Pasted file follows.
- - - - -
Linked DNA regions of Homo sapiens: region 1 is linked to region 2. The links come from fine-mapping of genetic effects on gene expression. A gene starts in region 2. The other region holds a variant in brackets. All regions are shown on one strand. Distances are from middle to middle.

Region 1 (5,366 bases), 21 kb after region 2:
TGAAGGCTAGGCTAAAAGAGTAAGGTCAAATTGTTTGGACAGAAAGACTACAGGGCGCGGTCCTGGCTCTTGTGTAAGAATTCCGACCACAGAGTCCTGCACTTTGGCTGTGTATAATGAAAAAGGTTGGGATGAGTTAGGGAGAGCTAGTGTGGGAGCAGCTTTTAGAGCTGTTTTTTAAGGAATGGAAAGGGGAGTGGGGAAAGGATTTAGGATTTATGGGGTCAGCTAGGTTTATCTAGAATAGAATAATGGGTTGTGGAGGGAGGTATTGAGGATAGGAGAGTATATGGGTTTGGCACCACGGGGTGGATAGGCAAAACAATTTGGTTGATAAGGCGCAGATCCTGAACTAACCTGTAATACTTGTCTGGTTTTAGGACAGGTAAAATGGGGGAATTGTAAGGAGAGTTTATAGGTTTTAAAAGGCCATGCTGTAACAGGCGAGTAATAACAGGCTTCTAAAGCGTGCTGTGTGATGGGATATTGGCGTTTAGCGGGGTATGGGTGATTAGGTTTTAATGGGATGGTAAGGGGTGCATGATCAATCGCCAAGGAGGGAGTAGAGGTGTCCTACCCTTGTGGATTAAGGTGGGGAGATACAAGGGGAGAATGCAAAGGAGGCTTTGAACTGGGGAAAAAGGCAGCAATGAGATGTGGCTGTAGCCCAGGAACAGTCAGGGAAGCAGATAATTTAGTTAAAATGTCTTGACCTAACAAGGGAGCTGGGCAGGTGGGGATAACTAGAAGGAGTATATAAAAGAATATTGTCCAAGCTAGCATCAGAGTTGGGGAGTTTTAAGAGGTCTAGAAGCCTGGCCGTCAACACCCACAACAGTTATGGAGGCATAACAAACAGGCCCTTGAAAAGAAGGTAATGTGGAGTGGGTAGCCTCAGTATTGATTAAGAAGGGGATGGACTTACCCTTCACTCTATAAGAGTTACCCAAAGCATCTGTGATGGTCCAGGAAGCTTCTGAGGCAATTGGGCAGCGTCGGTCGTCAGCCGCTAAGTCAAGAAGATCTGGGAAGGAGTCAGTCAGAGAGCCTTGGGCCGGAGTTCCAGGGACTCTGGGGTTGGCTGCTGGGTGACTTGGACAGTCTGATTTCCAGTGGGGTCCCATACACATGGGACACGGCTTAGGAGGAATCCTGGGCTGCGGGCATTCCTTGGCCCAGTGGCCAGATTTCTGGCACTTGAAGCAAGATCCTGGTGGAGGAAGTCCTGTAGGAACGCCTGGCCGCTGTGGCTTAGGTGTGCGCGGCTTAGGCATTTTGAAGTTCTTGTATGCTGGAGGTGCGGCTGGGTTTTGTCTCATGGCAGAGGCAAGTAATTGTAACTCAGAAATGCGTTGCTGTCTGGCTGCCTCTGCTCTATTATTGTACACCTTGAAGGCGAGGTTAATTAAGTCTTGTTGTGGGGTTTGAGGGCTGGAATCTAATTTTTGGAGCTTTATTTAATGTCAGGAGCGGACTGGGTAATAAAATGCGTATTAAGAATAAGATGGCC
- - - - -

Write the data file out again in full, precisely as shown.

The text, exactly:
Linked DNA regions of Homo sapiens: region 1 is linked to region 2. The links come from fine-mapping of genetic effects on gene expression. A gene starts in region 2. The other region holds a variant in brackets. All regions are shown on one strand. Distances are from middle to middle.

Region 1 (5,366 bases), 21 kb after region 2:
TGAAGGCTAGGCTAAAAGAGTAAGGTCAAATTGTTTGGACAGAAAGACTACAGGGCGCGGTCCTGGCTCTTGTGTAAGAATTCCGACCACAGAGTCCTGCACTTTGGCTGTGTATAATGAAAAAGGTTGGGATGAGTTAGGGAGAGCTAGTGTGGGAGCAGCTTTTAGAGCTGTTTTTTAAGGAATGGAAAGGGGAGTGGGGAAAGGATTTAGGATTTATGGGGTCAGCTAGGTTTATCTAGAATAGAATAATGGGTTGTGGAGGGAGGTATTGAGGATAGGAGAGTATATGGGTTTGGCACCACGGGGTGGATAGGCAAAACAATTTGGTTGATAAGGCGCAGATCCTGAACTAACCTGTAATACTTGTCTGGTTTTAGGACAGGTAAAATGGGGGAATTGTAAGGAGAGTTTATAGGTTTTAAAAGGCCATGCTGTAACAGGCGAGTAATAACAGGCTTCTAAAGCGTGCTGTGTGATGGGATATTGGCGTTTAGCGGGGTATGGGTGATTAGGTTTTAATGGGATGGTAAGGGGTGCATGATCAATCGCCAAGGAGGGAGTAGAGGTGTCCTACCCTTGTGGATTAAGGTGGGGAGATACAAGGGGAGAATGCAAAGGAGGCTTTGAACTGGGGAAAAAGGCAGCAATGAGATGTGGCTGTAGCCCAGGAACAGTCAGGGAAGCAGATAATTTAGTTAAAATGTCTTGACCTAACAAGGGAGCTGGGCAGGTGGGGATAACTAGAAGGAGTATATAAAAGAATATTGTCCAAGCTAGCATCAGAGTTGGGGAGTTTTAAGAGGTCTAGAAGCCTGGCCGTCAACACCCACAACAGTTATGGAGGCATAACAAACAGGCCCTTGAAAAGAAGGTAATGTGGAGTGGGTAGCCTCAGTATTGATTAAGAAGGGGATGGACTTACCCTTCACTCTATAAGAGTTACCCAAAGCATCTGTGATGGTCCAGGAAGCTTCTGAGGCAATTGGGCAGCGTCGGTCGTCAGCCGCTAAGTCAAGAAGATCTGGGAAGGAGTCAGTCAGAGAGCCTTGGGCCGGAGTTCCAGGGACTCTGGGGTTGGCTGCTGGGTGACTTGGACAGTCTGATTTCCAGTGGGGTCCCATACACATGGGACACGGCTTAGGAGGAATCCTGGGCTGCGGGCATTCCTTGGCCCAGTGGCCAGATTTCTGGCACTTGAAGCAAGATCCTGGTGGAGGAAGTCCTGTAGGAACGCCTGGCCGCTGTGGCTTAGGTGTGCGCGGCTTAGGCATTTTGAAGTTCTTGTATGCTGGAGGTGCGGCTGGGTTTTGTCTCATGGCAGAGGCAAGTAATTGTAACTCAGAAATGCGTTGCTGTCTGGCTGCCTCTGCTCTATTATTGTACACCTTGAAGGCGAGGTTAATTAAGTCTTGTTGTGGGGTTTGAGGGCTGGAATCTAATTTTTGGAGCTTTATTTAATGTCAGGAGCGGACTGGGTAATAAAATGCGTATTAAGAATAAGATGGCC